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Impact of a Risk Calculator on Risk Perception and Surgical Decision Making: A Randomized Trial

Sacks, Greg D. MD, MPH; Dawes, Aaron J. MD; Ettner, Susan L. PhD; Brook, Robert H. MD, ScD; Fox, Craig R. PhD; Russell, Marcia M. MD; Ko, Clifford Y. MD, MS, MSHS; Maggard-Gibbons, Melinda MD, MSHS

doi: 10.1097/SLA.0000000000001750
Features

Objective: The aim of this study was to determine whether exposure to data from a risk calculator influences surgeons’ assessments of risk and in turn, their decisions to operate.

Background: Little is known about how risk calculators inform clinical judgment and decision-making.

Methods: We asked a national sample of surgeons to assess the risks (probability of serious complications or death) and benefits (recovery) of operative and nonoperative management and to rate their likelihood of recommending an operation (5-point scale) for 4 detailed clinical vignettes wherein the best treatment strategy was uncertain. Surgeons were randomized to the clinical vignettes alone (control group; n = 384) or supplemented by data from a risk calculator (risk calculator group; n = 395). We compared surgeons’ judgments and decisions between the groups.

Results: Surgeons exposed to the risk calculator judged levels of operative risk that more closely approximated the risk calculator value (RCV) compared with surgeons in the control group [mesenteric ischemia: 43.7% vs 64.6%, P < 0.001 (RCV = 25%); gastrointestinal bleed: 47.7% vs 53.4%, P < 0.001 (RCV = 38%); small bowel obstruction: 13.6% vs 17.5%, P < 0.001 (RCV = 14%); appendicitis: 13.4% vs 24.4%, P < 0.001 (RCV = 5%)]. Surgeons exposed to the risk calculator also varied less in their assessment of operative risk (standard deviations: mesenteric ischemia 20.2% vs 23.2%, P = 0.01; gastrointestinal bleed 17.4% vs 24.1%, P < 0.001; small bowel obstruction 10.6% vs 14.9%, P < 0.001; appendicitis 15.2% vs 21.8%, P < 0.001). However, averaged across the 4 vignettes, the 2 groups did not differ in their reported likelihood of recommending an operation (mean 3.7 vs 3.7, P = 0.76).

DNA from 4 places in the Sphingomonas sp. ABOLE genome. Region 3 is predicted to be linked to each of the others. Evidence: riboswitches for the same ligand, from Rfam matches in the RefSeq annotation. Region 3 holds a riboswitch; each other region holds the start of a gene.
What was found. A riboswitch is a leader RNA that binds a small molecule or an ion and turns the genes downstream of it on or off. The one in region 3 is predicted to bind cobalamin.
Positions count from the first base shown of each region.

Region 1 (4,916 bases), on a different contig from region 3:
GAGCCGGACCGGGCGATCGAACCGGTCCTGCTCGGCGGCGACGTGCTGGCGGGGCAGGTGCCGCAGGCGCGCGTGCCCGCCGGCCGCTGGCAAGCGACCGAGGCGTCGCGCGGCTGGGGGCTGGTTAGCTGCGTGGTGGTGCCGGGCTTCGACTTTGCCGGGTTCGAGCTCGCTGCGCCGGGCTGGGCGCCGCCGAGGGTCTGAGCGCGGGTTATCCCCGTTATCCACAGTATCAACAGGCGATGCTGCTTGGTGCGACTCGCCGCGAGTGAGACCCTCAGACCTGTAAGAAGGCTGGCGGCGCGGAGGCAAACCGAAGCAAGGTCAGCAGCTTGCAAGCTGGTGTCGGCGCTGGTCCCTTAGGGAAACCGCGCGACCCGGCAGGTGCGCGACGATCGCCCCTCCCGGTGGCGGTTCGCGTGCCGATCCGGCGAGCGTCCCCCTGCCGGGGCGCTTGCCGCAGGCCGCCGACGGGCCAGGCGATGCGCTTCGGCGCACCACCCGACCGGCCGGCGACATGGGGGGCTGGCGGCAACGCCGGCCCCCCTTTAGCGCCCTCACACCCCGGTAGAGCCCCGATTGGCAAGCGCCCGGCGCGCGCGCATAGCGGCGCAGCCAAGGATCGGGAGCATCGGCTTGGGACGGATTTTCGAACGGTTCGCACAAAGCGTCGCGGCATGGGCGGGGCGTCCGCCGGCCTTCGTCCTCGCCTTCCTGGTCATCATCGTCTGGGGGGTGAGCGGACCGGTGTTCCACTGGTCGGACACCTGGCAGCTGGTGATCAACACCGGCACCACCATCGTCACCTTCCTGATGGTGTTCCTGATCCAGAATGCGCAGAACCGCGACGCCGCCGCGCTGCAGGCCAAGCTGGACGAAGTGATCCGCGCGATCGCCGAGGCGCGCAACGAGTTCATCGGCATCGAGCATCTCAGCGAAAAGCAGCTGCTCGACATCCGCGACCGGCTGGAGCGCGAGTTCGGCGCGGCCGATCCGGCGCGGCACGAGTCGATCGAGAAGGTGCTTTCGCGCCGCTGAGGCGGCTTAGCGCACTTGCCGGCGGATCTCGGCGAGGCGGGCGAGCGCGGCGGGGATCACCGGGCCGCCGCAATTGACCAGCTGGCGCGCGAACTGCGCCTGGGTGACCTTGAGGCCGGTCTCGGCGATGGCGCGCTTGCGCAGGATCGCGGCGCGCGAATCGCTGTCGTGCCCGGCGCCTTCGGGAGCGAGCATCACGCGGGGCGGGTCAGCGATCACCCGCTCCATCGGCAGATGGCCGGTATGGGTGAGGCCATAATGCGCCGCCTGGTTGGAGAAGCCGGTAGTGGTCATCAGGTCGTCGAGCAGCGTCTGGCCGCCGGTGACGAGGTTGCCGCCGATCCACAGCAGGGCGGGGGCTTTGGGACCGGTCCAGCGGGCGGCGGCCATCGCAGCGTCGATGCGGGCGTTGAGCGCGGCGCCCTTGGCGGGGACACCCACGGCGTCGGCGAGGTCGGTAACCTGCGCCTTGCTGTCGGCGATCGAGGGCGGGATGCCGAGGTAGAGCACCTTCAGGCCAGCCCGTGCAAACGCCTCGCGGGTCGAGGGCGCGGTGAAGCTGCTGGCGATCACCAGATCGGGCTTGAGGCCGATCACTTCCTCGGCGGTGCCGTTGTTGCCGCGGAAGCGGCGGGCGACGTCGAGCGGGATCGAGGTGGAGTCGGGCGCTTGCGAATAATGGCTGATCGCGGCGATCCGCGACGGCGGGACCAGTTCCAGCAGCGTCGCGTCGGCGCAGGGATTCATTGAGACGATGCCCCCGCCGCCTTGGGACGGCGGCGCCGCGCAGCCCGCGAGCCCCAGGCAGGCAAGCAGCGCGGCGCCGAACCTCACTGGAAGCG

Conclusions: Exposure to risk calculator data leads to less varied and more accurate judgments of operative risk among surgeons, and thus may help inform discussions of treatment options between surgeons and patients. Interestingly, it did not alter their reported likelihood of recommending an operation.

*Department of Surgery, UCLA David Geffen School of Medicine, Los Angeles, CA

VA Greater Los Angeles Healthcare System, Los Angeles, CA

Department of Health Policy and Management, UCLA Fielding School of Public Health, Los Angeles, CA

§Department of Medicine, UCLA David Geffen School of Medicine, Los Angeles, CA

||RAND Corporation, Los Angeles, CA

UCLA Anderson School of Management, Los Angeles, CA

#Department of Psychology, UCLA College of Letters and Sciences, Los Angeles, CA.

Reprints: Greg D. Sacks, MD, MPH, Surgery resident, UCLA Department of Surgery, 10833 Le Conte Ave. 72-227 CHS, Los Angeles, CA 90095. E-mail: gsacks@mednet.ucla.edu.

C.Y.K. is employed by the American College of Surgeons. The other authors report no conflicts of interest.

G.D.S. and A.J.D. received support from the Robert Wood Johnson/Veterans Affairs Clinical Scholars program.

Funding sources: Two of the authors (G.D.S. and A.J.D.) received support from the Robert Wood Johnson/Veterans Affairs Clinical Scholars program.

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